[Registration Closed] (Webinar) HGPI Special Seminar – Universal Health Coverage in an Era of Antimicrobial Resistance (August 18, 2022)

The World Health Organization (WHO) estimates that at least half of the world’s population does not have access to necessary health services and that every year 100 million people fall into poverty due to out-of-pocket medical expenses. Universal Health Coverage (UHC) aims to address this issue and ensure that all people have access to quality, affordable health services without financial hardship. As the core driver of Sustainable Development Goal (SDG) 3, UHC incorporates a range of health services from health promotion to prevention, treatment, rehabilitation, and palliative care. Over the past few years, the COVID-19 pandemic has had a major impact on health systems around the world and has demonstrated the interconnectedness between UHC and health emergencies. Global health security (GHS) is an essential element in realizing UHC and establishing strong and resilient health systems while enhancing pandemic preparedness and response. Effective GHS means that countries have resilient public health systems that prevent, detect, and respond to public health emergencies wherever they occur in the world.

At the same time, the emergence and spread of Antimicrobial Resistance (AMR) is one of the biggest issues in modern medicine and public health and is often referred to as a silent pandemic. According to the WHO, “AMR is one of the top 10 global public health threats facing humanity”. The ongoing COVID-19 pandemic is an example of what infectious diseases can do to existing health systems in the absence of an effective treatment. Like the ongoing pandemic, the silent AMR pandemic has a significant negative impact beyond the health sector. It threatens food security, the economy, and development, ultimately, diminishing progress made toward the achievement of the SDGs. In 2016, global leaders pledged to fight AMR at the 71st United Nations General Assembly (UNGA). This commitment at the highest level moved many countries to develop National Action Plans (NAPs) to combat AMR. However, the implementation of NAPs has proven to be challenging for many countries.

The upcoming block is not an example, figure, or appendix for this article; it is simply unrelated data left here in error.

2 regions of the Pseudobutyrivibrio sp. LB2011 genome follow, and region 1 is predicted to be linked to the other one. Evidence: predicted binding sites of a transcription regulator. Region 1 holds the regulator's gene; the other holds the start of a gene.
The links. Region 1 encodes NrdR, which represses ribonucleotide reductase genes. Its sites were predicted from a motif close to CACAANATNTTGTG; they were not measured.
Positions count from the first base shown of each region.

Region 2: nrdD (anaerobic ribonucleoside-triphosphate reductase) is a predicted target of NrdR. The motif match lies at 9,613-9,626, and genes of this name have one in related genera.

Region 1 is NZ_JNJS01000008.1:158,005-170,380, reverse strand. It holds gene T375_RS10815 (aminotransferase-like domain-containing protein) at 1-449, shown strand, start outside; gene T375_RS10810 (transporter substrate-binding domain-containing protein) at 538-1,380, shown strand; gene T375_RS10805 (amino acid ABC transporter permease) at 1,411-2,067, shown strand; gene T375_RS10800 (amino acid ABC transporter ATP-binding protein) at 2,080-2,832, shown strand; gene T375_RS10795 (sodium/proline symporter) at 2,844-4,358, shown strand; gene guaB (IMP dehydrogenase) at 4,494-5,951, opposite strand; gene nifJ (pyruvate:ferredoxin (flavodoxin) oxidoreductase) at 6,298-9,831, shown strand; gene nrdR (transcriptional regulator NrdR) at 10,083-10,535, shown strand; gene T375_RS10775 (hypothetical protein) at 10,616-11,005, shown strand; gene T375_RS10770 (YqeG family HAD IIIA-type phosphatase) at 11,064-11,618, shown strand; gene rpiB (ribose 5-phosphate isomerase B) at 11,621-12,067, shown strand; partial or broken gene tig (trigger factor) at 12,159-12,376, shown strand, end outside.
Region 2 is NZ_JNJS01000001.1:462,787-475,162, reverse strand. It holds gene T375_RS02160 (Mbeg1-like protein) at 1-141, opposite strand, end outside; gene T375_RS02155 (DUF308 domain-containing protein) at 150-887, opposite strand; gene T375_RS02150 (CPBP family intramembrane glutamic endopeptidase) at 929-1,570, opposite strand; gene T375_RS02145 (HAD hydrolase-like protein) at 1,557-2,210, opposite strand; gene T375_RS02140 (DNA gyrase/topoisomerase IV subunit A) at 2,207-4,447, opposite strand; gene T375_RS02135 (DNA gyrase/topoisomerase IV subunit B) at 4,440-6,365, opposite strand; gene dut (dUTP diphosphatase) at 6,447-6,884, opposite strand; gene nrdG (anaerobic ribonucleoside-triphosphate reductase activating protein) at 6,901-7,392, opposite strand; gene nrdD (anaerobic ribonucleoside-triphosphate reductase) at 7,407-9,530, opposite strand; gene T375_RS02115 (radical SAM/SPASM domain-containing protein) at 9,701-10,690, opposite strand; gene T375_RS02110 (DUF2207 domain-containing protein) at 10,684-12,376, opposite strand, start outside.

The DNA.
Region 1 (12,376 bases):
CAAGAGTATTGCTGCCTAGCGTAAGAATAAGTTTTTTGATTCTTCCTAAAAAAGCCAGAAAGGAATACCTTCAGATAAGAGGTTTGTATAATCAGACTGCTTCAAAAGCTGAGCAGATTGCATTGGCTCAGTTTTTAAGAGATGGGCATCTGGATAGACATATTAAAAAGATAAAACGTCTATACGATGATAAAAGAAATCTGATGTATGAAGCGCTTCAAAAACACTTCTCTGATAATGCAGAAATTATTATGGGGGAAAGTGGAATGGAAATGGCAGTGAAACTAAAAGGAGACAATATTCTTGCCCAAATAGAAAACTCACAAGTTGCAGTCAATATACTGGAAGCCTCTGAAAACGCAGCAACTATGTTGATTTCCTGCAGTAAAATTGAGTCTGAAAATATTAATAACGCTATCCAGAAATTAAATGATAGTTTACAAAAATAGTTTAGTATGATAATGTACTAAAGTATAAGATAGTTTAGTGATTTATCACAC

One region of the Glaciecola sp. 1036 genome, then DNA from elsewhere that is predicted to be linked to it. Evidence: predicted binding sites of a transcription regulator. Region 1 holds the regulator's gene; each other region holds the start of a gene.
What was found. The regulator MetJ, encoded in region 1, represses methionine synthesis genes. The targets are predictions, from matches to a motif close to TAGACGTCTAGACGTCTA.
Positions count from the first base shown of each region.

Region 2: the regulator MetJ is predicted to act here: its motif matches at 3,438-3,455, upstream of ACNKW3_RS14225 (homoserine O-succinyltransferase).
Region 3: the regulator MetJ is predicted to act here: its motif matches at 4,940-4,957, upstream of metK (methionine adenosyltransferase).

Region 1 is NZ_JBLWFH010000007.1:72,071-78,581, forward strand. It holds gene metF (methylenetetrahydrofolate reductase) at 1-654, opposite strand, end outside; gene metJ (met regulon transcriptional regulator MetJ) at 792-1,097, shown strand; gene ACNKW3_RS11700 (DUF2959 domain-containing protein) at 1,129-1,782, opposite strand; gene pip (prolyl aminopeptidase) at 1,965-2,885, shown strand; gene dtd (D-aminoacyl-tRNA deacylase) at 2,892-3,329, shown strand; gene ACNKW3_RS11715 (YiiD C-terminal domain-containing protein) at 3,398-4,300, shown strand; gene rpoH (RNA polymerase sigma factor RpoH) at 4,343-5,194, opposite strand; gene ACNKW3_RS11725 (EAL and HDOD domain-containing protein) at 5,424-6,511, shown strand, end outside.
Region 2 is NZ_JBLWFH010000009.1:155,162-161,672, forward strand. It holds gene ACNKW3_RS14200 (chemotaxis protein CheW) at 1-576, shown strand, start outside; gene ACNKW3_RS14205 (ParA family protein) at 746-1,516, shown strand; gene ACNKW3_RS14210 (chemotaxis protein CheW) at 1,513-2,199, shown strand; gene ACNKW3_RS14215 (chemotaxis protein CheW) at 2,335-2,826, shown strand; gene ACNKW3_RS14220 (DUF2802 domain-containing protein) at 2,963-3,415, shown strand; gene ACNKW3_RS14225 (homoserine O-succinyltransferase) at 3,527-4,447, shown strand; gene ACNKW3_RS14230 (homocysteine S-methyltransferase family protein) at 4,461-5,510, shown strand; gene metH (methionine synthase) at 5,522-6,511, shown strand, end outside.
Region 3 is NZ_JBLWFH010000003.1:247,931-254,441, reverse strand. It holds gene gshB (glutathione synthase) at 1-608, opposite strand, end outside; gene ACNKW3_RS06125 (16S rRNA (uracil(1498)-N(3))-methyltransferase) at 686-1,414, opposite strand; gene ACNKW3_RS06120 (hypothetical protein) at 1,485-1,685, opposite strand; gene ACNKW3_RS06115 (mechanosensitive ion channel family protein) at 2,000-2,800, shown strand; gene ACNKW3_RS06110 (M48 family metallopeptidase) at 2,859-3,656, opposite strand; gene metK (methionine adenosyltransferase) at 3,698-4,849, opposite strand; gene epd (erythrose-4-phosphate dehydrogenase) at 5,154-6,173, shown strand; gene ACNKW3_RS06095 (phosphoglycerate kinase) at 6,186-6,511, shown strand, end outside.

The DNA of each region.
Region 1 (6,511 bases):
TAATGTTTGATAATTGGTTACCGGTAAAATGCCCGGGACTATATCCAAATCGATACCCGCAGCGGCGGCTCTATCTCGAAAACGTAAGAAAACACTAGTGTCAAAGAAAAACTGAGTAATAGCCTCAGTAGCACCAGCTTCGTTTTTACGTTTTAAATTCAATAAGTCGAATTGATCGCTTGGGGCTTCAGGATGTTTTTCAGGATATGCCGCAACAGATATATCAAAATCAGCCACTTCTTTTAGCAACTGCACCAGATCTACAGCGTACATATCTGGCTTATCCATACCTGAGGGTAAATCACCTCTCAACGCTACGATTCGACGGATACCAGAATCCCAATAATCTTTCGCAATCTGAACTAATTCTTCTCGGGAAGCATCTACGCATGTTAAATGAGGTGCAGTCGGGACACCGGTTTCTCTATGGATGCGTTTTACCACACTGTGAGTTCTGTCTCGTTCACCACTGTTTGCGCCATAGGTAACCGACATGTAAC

Dr. Tedros Ghebreyesus, Director-General of the WHO, stated that “progress toward UHC is vital for tackling the threat of AMR.” To date, most health systems have been developed on the assumption that effective and affordable antimicrobials would be readily available. However, the effectiveness of antimicrobials is no longer guaranteed, due to AMR. This places the sustainability of health systems in jeopardy and poses many economic and social risks. It is estimated that the cost of AMR in the European Union is 1.5 billion euros per year in health care costs and productivity losses. In Japan, the situation is the same, and there is research suggesting that even a 50% reduction in resistance toward gram-negative bacilli (one of the three most commonly isolated organisms) would lead to annual cost savings of between 2.5 to 6.4 billion yen. Without adequate stewardship of antimicrobial use, increased access associated with UHC could increase the risk of AMR. This means that strategies for strengthening health systems and for making progress towards UHC need to take AMR into account.